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Researcher Says Carbon Dioxide Could Stop Spread of Asian Carp

A researcher at the University of Illinois has found a new way to possibly stop the spread of Asian carp throughout the country's waterways: carbon dioxide.Here's the story from the University of Illinois College of Agricultural, Consumer and Environmental Sciences: Cory Suski experimented with adding carbon dioxide (CO₂) into the water as a supplemental tool to work in tandem with the electric fence, which has been used to divert the carp from entering the canal, with the goal of providing a second line of defense. Suski found that carbon dioxide is quick and effective in repelling fish from an area. "In one experiment using tanks, we could actually chase the fish with the gas," Suski said. "Once carbon dioxide reached a threshold, fish would 'choose' to leave the area of the tank that had CO₂. The fish initially showed signs of being irritated or agitated after exposure, and eventually they lost equilibrium. If fish cannot leave or are slow to leave the carbon dioxide accumulates to a point where it will act like an anesthetic gas used for patients who are undergoing surgery."Suski still has to reproduce the experiment on a larger scale. He still isn't sure whether using Co2 would be financially feasible and what effect it would have on other fish species and the environment.If you haven't been following the whole Asian carp fiasco, the species is an invasive species that has been gradually spreading throughout waterways in the region. Carp are in the Ohio River and the Mississippi, and scientists have been spending lots of time trying to keep them out of the Great Lakes. Once carp get into an ecosystem, they wreck havoc and are nearly impossible to eradicate.The National Wildlife Foundation has a cool map showing how the species has spread since 1975. Some have suggested that one way to control the spread would be to start harvesting the fish, and some fisheries have begun capitalizing on their abundance. And if for some reason you've never seen a video of the giant carp jumping out of the river and putting boaters in peril, check out the video below.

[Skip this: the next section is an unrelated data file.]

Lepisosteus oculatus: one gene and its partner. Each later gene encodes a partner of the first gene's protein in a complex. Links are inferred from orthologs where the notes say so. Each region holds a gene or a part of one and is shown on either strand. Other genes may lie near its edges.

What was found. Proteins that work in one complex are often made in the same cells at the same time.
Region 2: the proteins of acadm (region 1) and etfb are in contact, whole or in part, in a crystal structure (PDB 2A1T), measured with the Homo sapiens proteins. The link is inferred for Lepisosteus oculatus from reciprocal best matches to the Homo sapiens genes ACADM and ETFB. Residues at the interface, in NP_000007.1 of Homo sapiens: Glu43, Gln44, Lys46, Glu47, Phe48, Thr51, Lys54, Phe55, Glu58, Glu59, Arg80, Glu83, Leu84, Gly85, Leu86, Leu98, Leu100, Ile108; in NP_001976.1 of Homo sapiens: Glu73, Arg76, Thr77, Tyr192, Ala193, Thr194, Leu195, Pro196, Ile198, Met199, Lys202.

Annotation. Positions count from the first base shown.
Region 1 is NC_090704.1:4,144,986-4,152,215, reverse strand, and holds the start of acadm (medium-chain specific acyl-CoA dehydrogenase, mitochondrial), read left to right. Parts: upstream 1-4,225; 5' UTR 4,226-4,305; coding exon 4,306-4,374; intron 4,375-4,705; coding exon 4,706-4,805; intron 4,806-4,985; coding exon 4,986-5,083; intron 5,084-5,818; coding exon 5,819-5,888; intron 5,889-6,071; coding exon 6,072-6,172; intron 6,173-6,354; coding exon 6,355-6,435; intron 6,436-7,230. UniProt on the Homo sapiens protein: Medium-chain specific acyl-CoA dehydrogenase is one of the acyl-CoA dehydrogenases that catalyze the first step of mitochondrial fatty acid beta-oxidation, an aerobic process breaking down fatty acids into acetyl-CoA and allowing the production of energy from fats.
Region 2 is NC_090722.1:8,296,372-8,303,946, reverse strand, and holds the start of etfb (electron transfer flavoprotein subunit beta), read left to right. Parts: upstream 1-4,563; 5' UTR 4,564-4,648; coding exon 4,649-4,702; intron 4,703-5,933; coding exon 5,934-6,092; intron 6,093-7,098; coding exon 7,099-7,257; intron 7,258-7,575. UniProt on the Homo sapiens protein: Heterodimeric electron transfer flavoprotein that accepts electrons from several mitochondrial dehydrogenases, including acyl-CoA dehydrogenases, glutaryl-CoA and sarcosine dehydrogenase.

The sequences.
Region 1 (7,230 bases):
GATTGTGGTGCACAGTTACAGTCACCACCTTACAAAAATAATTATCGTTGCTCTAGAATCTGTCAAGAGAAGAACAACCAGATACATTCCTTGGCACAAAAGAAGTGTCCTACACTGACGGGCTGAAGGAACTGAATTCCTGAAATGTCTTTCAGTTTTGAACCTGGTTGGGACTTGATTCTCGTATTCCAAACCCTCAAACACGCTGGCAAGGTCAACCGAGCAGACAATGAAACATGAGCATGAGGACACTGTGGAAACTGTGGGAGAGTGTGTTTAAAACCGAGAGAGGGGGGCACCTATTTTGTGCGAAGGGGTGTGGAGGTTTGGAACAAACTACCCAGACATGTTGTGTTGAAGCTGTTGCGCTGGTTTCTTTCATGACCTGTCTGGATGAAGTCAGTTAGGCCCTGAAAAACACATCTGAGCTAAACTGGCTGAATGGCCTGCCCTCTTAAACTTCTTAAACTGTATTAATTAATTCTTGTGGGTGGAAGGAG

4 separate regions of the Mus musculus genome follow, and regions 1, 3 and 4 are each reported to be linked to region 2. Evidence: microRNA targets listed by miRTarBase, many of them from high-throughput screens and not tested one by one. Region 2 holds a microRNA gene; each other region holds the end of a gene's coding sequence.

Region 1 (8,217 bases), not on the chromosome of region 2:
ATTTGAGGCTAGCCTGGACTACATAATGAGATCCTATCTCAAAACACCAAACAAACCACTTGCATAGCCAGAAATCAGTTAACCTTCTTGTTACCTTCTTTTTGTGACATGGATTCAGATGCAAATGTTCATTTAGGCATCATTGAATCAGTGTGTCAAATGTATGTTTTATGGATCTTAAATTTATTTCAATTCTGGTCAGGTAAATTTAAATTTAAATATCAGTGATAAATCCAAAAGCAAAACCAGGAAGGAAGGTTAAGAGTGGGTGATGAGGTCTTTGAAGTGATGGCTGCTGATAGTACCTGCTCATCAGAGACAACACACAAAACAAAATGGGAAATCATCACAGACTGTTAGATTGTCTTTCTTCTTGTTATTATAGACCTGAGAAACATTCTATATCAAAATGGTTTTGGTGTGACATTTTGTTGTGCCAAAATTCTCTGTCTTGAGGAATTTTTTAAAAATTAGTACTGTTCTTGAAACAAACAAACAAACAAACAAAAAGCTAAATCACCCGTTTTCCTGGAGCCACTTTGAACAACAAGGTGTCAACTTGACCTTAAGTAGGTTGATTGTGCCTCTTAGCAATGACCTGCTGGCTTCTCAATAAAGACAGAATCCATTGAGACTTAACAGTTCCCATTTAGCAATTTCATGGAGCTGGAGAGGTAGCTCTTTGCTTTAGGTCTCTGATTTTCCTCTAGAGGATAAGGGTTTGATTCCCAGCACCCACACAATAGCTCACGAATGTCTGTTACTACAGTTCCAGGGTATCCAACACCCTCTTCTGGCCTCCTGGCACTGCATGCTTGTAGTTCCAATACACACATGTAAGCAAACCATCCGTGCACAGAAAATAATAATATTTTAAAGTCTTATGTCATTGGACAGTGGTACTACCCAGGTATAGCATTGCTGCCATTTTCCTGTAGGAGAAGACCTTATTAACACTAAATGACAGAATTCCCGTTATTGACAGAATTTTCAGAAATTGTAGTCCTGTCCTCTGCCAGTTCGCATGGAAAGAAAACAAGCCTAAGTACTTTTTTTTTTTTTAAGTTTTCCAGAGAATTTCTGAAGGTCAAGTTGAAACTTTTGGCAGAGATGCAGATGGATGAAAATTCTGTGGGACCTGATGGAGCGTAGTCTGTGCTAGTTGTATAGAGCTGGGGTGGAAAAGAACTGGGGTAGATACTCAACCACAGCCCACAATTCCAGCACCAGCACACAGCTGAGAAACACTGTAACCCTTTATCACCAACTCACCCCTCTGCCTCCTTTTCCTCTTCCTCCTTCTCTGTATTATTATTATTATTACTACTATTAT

Erica Peterson is WFPL's Director of News and Programming.